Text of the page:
Yet here at the house that Booker built
a chocolate operation blossomed. Here

in the house that Booker built who could have
imagined the first syllable of Washington’s first
name—the thing he hoped his students would

spend half their outsized hours buried in—
would one day include pupils who wanted
to notch the uncalculated edges of the sky.

Harry had enlisted in Washington’s initial
syllable, because he’d come here to dream
and debunk. He’d come here to unleash

to collar the dogma, to teach its commands
commands: here (white) boy. Here. sit. kneel.
Be fair. be reasonable. Be just. For once. Just.


1. Swiss-Kriss Opening Number

(Armstrong had a livelong obsession with laxatives. He took Swiss Kriss daily for the last three decades of his life.)

My laxative jones started young: three
bottles of Pluto Water daily. Years later
laid some of that French Lick, high-mineral

stuff on my band. Marty Napoleon sipped
and was grateful he had the day off. Then
my dear Lucille hipped me to Swiss Kriss—

a laxative from Zurich called to mind
the leaves my physic-minded mother
would pick down by the tracks. Gayelord

Hauser, self-proclaimed food scientist—a minus
as far as medical credentials go—invented this
concoction of dandelion, strawberry and peach.

I bought and took a tablespoonful: my
butt sounded like a sitting ovation, had to
crawl back to bed. (I was hooked.) Double-

doses nightly; come morning, bomber on my lips,
I’m on my throne, getting high while my behind’s
leaving it all behind. I become a lifelong convert

a walking endorsement for this butt-wonder drug.
Ol’ pal Joey Bushkin played a one-night stand
with my one-nighter band. Gave him a packet.

He might’ve thought it was marijuana cause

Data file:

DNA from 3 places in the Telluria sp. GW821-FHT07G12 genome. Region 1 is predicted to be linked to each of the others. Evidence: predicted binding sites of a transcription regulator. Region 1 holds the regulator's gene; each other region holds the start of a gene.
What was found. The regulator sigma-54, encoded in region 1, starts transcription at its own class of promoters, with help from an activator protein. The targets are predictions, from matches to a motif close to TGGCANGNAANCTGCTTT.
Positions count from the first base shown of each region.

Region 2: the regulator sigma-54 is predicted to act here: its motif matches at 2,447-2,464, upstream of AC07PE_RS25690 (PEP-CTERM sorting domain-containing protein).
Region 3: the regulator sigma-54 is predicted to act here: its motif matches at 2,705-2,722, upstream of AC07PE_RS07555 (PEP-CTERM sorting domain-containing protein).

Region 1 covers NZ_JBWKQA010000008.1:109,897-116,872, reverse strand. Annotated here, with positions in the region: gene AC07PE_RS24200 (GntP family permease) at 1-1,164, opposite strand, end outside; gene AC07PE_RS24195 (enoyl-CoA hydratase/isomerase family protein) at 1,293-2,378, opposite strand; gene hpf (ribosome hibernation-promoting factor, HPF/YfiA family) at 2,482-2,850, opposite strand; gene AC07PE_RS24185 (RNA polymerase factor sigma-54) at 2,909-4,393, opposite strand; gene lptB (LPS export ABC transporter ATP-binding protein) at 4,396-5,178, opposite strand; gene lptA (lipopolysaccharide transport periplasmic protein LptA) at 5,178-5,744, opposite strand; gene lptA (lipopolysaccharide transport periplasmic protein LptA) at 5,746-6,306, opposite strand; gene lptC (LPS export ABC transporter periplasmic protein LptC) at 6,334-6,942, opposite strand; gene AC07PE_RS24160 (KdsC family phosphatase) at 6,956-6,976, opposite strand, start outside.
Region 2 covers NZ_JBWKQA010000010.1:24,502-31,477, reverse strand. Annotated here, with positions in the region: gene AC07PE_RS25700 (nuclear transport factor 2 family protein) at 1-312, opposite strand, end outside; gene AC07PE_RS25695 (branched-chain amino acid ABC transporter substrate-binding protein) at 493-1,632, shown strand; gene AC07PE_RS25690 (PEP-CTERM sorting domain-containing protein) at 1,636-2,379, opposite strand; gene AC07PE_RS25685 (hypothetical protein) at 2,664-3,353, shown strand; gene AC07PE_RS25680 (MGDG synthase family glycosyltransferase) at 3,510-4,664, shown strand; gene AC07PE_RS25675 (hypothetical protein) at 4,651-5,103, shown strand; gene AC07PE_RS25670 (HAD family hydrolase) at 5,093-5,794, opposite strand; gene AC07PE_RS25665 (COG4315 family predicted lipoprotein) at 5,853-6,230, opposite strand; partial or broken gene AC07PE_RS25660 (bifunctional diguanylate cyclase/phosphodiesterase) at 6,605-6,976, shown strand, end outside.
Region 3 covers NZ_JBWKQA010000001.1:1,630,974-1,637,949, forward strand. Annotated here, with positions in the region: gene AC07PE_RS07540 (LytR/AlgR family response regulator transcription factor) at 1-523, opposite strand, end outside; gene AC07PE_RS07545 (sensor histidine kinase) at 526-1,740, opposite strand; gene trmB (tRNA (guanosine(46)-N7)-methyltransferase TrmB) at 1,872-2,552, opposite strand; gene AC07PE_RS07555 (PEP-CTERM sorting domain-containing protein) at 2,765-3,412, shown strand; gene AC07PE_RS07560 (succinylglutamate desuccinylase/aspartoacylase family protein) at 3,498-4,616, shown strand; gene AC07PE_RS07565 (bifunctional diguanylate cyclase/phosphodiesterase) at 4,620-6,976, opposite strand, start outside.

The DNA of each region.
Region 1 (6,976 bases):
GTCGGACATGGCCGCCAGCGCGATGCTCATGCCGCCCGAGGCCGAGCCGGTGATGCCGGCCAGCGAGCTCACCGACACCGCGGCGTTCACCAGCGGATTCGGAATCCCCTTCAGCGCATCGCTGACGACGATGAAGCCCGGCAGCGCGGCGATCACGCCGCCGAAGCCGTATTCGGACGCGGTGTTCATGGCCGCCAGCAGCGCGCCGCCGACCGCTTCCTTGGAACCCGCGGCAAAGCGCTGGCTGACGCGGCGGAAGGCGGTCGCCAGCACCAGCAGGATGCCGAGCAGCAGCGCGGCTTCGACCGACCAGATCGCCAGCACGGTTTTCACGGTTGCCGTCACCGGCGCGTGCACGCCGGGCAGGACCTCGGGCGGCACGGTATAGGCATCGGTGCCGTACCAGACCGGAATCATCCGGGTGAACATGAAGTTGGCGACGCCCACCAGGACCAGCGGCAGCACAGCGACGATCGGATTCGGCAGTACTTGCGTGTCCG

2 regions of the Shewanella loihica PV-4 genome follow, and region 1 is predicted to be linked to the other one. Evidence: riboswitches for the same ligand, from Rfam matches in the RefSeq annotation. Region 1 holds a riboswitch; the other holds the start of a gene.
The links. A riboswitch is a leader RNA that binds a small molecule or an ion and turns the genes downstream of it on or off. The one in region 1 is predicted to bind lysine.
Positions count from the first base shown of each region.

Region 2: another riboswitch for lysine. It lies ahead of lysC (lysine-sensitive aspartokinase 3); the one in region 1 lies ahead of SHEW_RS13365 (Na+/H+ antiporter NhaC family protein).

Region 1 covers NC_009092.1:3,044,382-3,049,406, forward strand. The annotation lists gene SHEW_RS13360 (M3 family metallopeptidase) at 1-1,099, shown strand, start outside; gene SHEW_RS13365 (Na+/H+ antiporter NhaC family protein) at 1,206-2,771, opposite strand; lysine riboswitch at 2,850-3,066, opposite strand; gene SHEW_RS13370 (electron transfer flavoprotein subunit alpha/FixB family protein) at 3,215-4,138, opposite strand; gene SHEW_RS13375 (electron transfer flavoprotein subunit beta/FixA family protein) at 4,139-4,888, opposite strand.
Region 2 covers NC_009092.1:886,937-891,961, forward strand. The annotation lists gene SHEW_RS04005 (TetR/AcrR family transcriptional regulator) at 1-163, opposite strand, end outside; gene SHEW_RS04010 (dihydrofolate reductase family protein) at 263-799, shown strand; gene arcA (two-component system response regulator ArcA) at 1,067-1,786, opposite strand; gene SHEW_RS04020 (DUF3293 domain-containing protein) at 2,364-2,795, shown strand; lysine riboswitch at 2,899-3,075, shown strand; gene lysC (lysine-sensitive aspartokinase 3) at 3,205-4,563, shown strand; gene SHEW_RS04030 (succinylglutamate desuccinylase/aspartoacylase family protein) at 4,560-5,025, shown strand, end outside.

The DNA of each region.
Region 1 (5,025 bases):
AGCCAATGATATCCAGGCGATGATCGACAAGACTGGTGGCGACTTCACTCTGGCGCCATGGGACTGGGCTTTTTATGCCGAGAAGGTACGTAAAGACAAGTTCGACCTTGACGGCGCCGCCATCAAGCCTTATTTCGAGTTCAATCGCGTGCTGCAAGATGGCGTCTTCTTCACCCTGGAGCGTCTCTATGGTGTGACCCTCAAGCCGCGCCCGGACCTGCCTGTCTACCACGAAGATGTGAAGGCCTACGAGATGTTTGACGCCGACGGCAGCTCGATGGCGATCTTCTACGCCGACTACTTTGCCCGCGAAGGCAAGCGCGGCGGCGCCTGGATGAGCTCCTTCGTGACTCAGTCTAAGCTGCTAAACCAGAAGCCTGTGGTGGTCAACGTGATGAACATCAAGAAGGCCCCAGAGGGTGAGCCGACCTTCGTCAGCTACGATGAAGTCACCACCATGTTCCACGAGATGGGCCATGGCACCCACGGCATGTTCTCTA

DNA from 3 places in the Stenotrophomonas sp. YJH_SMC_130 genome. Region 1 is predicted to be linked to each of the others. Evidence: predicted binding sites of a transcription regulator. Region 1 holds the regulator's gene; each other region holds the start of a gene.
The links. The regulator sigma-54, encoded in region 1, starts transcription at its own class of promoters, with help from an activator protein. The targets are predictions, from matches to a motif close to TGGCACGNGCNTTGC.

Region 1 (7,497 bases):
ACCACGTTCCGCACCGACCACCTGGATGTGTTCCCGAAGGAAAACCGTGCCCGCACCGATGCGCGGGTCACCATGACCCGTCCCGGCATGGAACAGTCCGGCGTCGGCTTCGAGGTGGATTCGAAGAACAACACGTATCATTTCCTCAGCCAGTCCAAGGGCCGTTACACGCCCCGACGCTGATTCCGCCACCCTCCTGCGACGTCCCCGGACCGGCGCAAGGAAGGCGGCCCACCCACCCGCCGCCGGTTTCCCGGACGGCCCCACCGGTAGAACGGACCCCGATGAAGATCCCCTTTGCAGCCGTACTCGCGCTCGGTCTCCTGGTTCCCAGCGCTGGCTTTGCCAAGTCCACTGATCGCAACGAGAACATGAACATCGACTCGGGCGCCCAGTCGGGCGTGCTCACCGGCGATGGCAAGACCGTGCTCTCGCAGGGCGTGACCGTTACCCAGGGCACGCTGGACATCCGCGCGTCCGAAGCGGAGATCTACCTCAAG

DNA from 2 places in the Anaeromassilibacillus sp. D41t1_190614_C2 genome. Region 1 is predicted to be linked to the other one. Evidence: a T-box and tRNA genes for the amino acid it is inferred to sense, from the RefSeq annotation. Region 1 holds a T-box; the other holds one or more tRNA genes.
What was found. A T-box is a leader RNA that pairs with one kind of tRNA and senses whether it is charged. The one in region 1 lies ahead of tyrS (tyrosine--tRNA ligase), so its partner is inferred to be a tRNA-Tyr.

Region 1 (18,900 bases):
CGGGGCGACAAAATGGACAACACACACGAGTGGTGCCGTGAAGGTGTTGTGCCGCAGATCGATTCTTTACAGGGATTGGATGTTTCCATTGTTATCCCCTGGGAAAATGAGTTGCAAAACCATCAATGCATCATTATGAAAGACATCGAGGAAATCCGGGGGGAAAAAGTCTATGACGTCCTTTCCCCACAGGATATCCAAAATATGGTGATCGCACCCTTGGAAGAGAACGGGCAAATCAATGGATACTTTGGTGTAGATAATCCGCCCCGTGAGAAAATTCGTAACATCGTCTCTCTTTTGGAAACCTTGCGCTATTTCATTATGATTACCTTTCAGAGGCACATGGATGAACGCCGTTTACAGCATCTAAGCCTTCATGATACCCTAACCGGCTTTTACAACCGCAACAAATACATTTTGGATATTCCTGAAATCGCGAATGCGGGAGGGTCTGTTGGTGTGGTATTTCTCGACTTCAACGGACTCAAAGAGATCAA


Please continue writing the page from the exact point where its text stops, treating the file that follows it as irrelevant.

senna calls to mind sun-dried tea leaves. He
smoked it. Struck me as a kind of herbal adultery.

Either way his butt improvised on a toilet for two
days straight: it all nearly ended right there at his
rear end, everything came to a head from his tail.


Before and after—Before

hot jazz could probably end the cold war
—Louis Armstrong, 1955

After our set at the Boom-Boom Room
after the opening-night audience clamored
for “Mack the Knife.” All I could say was
“Come back tomorrow. We’ll lay it on you.”

But this was an artistic emergency: cause I
didn’t have the sheet music. Zippity. I ushered
the All-Stars around the Floating Staircase

to the Chez Bon-Bon where has-beens’ schnozzes
drifted over cups of Black Velvet coffee.
I got a month of coins in one pocket a brick
of sheet music in my teeth. Brecht might have

only needed three pennies to write an opera;
but I needed 50 dimes to combobulate a pop
hit. (My valet Doc Pugh lost the arrangement.

Twice.) So, we could transcribe that commercified
murder melody, Trummy, Hall, Squire, Kyle
Deems and me huddled ’round the coffee
shop jukebox as if it were a college quarter

back who had to keep repeating the same damn
play. My gatormouth face facing me in the box’s
mirrored display and behind the juke’s glass

(pleated like a Spanish-hand fan) nothing
but hits from the hit parade. I’m worried
a Flamenco dancer might leap stomping
and waving from that box. Spotted “Mack’s”

green octagon sticker, the Coronet record
label. Dropped a dime in the slot, punched
the “E” then the “5.” “Oh, the shark has...”

Dotted quarter eighth, three halves. Glare
of the night’s footlights still needling
my eyes. Drop a dime in the juke “Pretty
teeth dear:” ditto dotted to halves. Each

All-Star copying his part. Drop a dime
in the box. “And he shows them pearly
white.” Ditto that last ditto then add

a dotted quarter, eighth whole and a half.
For starters: my voice had four measures
of rest. Drop a dime in the slot. “Just
a jackknife has Macheath dear.” Dotted

quarter eighth, three halves dittoed. Errol Garner
refused the tune saying it was just the same
eight bars over and over: “cheeky pop.”

But I smiled when I heard the score.
Drop a dime in the juke. “And he keeps it
out of sight.” Dotted quarter, eighth, three
halves, two quarters, a whole and a half. Drop

a dime in the box. I recorded it because I marinated
with cats like Mack back in the Big Easy.